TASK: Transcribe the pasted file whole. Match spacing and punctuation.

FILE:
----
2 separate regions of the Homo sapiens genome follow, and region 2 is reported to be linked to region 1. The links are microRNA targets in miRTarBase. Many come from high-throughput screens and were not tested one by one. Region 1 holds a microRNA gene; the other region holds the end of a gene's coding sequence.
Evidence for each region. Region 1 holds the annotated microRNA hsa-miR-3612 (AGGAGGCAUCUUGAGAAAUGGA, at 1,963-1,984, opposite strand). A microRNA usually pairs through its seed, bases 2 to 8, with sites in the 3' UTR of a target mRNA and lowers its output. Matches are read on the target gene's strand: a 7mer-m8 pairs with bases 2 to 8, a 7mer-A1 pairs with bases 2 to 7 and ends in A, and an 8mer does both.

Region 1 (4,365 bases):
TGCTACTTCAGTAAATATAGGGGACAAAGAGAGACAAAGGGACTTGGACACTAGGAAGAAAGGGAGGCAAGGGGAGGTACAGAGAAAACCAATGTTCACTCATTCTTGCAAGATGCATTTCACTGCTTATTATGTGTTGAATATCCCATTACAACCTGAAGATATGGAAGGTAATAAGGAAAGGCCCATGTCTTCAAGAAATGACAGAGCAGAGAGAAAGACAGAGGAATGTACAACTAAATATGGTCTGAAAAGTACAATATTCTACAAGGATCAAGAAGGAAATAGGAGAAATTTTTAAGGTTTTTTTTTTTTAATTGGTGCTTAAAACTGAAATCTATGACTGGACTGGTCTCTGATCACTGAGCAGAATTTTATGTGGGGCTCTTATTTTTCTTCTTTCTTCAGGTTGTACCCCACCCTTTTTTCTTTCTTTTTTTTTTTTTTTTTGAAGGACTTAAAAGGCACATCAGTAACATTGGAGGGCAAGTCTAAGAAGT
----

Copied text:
2 separate regions of the Homo sapiens genome follow, and region 2 is reported to be linked to region 1. The links are microRNA targets in miRTarBase. Many come from high-throughput screens and were not tested one by one. Region 1 holds a microRNA gene; the other region holds the end of a gene's coding sequence.
Evidence for each region. Region 1 holds the annotated microRNA hsa-miR-3612 (AGGAGGCAUCUUGAGAAAUGGA, at 1,963-1,984, opposite strand). A microRNA usually pairs through its seed, bases 2 to 8, with sites in the 3' UTR of a target mRNA and lowers its output. Matches are read on the target gene's strand: a 7mer-m8 pairs with bases 2 to 8, a 7mer-A1 pairs with bases 2 to 7 and ends in A, and an 8mer does both.

Region 1 (4,365 bases):
TGCTACTTCAGTAAATATAGGGGACAAAGAGAGACAAAGGGACTTGGACACTAGGAAGAAAGGGAGGCAAGGGGAGGTACAGAGAAAACCAATGTTCACTCATTCTTGCAAGATGCATTTCACTGCTTATTATGTGTTGAATATCCCATTACAACCTGAAGATATGGAAGGTAATAAGGAAAGGCCCATGTCTTCAAGAAATGACAGAGCAGAGAGAAAGACAGAGGAATGTACAACTAAATATGGTCTGAAAAGTACAATATTCTACAAGGATCAAGAAGGAAATAGGAGAAATTTTTAAGGTTTTTTTTTTTTAATTGGTGCTTAAAACTGAAATCTATGACTGGACTGGTCTCTGATCACTGAGCAGAATTTTATGTGGGGCTCTTATTTTTCTTCTTTCTTCAGGTTGTACCCCACCCTTTTTTCTTTCTTTTTTTTTTTTTTTTTGAAGGACTTAAAAGGCACATCAGTAACATTGGAGGGCAAGTCTAAGAAGT